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Gold Fields in Damang recap poser -

Thursday, 19 November 2015

GOLD Fields produced a solid third quarter performance, even raising the prospect of lower than guided costs for the year, but the re-engineering of South Deep, the $1.7bn group's massive west Johannesburg gold resource, still remains the elephant in the room.

Gold Fields said production from South Deep would be 50% more in the second half of its financial year, but at a maximum output of 193,000 ounces, the mine is only a shadow of its rich potential.
Re-engineering of South Deep, which involves a fresh approach to de-stressing the orebody, will continue well into 2017 while Gold Fields also continues to appoint staff with 13% of the critical skill positions of 164 personnel still to be filled.

The group also said it would decide during 2016 whether it would pump $100m into its Ghana mine, Damang, in order to mine its higher grade reserves up front or whether it made more sense to mothball the mine in order to wait out the gold price slump.

Gold Fields' other Ghana mine Tarkwa produced a good quarter, but it was Australian assets that formed the backbone of group's quarterly performance and makes CEO, Nick Holland's 2012, $300m swoop for Barrick's Yilgarn South assets look an increasingly handy piece of business.

The outcome was net profit of $18.7m for the third (September) quarter (Q2: $14.4m; 2014 Q3: $19.9m) and headline earnings of $21m (Q2: 19.4m; 2014 Q3: 14.4m). Headline share earnings were 3 US cents per share for the third quarter (Q2: 3c/s).

Gold production increased 4% to 557,000 oz and all-in sustaining costs (AISC) decreased by 8% to $948/oz. Total all-in cost (AIC) decreased by 9% to $961/oz.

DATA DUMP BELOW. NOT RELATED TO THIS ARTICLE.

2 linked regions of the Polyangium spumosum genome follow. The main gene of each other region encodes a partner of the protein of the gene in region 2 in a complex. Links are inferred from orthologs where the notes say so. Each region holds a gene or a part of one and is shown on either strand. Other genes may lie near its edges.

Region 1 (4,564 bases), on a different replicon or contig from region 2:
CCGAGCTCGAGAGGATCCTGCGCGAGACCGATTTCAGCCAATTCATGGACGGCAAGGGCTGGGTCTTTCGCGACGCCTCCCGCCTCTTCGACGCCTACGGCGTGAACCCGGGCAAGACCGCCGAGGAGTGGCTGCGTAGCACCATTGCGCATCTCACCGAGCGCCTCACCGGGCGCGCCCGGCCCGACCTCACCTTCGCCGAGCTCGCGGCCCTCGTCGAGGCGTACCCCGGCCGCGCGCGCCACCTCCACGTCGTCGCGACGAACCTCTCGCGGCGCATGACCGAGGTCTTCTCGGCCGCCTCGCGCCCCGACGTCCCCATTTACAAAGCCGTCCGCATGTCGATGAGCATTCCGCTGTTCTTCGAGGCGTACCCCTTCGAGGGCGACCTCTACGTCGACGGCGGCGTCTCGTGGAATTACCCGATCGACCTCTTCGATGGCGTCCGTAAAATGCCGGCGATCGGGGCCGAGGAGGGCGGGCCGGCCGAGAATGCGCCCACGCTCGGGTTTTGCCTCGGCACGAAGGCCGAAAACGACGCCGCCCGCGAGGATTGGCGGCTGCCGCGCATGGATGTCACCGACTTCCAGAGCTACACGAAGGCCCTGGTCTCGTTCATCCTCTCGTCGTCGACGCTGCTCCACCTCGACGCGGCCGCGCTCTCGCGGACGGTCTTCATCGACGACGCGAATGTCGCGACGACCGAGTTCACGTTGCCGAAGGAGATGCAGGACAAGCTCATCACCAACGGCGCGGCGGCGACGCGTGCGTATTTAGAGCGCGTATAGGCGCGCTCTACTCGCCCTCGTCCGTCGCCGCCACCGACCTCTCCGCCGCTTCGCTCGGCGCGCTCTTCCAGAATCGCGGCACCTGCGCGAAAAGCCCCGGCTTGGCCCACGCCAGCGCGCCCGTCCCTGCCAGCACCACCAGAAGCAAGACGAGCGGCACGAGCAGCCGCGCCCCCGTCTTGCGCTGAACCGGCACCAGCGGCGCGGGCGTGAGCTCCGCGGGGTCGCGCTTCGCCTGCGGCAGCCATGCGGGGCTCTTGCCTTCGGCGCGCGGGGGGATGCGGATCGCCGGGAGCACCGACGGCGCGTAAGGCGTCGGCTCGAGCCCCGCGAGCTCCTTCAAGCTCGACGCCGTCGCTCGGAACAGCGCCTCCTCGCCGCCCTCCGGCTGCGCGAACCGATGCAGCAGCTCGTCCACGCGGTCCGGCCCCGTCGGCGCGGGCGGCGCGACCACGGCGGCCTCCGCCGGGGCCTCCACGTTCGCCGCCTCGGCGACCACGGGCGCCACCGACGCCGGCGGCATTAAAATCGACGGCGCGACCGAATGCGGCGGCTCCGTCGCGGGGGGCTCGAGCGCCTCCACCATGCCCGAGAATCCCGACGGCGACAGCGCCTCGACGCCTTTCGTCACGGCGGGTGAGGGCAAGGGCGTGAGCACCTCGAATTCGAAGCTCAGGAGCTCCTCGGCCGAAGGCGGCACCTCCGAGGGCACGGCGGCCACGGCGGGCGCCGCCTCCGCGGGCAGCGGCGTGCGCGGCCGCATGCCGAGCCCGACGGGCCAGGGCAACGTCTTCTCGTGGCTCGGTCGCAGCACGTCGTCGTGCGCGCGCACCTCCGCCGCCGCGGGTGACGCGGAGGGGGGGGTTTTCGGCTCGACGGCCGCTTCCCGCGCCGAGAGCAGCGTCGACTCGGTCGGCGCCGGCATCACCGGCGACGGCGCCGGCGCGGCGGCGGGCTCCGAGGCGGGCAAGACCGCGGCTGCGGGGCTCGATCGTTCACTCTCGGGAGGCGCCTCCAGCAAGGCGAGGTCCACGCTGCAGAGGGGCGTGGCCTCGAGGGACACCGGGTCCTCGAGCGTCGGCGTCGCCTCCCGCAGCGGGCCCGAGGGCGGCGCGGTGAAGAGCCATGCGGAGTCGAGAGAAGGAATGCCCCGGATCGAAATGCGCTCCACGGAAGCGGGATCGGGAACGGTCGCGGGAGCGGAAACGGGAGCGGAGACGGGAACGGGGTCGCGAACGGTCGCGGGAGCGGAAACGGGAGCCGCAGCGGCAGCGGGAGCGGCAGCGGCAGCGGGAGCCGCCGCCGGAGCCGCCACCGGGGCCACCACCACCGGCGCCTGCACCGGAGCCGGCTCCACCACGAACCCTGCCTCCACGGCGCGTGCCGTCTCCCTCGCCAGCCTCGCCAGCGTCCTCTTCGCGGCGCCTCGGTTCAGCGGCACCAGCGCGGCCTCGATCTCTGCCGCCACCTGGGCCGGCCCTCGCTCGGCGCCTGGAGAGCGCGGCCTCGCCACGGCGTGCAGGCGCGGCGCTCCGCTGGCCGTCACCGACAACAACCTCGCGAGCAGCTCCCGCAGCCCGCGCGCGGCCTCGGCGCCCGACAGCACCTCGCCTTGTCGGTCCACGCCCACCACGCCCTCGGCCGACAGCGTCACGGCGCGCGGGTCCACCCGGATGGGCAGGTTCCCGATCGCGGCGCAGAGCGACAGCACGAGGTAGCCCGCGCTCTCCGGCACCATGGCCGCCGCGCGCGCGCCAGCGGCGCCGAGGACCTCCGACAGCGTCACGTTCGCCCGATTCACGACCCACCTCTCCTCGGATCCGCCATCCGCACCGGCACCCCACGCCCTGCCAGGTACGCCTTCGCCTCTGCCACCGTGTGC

Some $75m was generated in net cash flow from $30m in the previous quarter enabling the group to reduce net debt by $50m to $1,44bn end-September.

The dollar gold price was 6% weaker in the quarter but Gold Fields results were significantly assisted by Australian dollar and rand weakness against the US dollar with average gold price revenues in each district rising 2% each to A$1,553/oz and R471,094/kg respectively.

Goldman Sachs said in a morning note that Gold Fields had registered a strong result with its costs assisted by currency exchange improvements. It was doubtful that South Deep could meet its 193,000 oz guidance, however.

"South Deep continued to improve - gold production came in at 54,900 oz versus our estimates of 49,000 oz. This takes the year-to-date production to 130,000 oz.

"To reach the guidance of about 200,000 oz, the mine will have to do about 70,000 oz - an improvement of 27% quarter-on-quarter - challenging given the holiday season in December in South Africa," it said.


Concerns about the further weakening in the dollar gold price, however, meant Gold Fields was considering "various options" which included recapitalisation of the mine "... to expose the higher grade ore", or whether to preserve its inherent value until the dollar gold price had recovered.

It had been reported during October in Ghana that Gold Fields was considering investing $100m in Damang or it could mothball the operation

Said Gold Fields today: "As the gold price continues to languish, we constantly review our portfolio. While the weaker currencies offer some respite in most regions, Ghana is fully exposed to further declines in the US$ gold price".

It said it "should be in a position" to announce a decision in early 2016.

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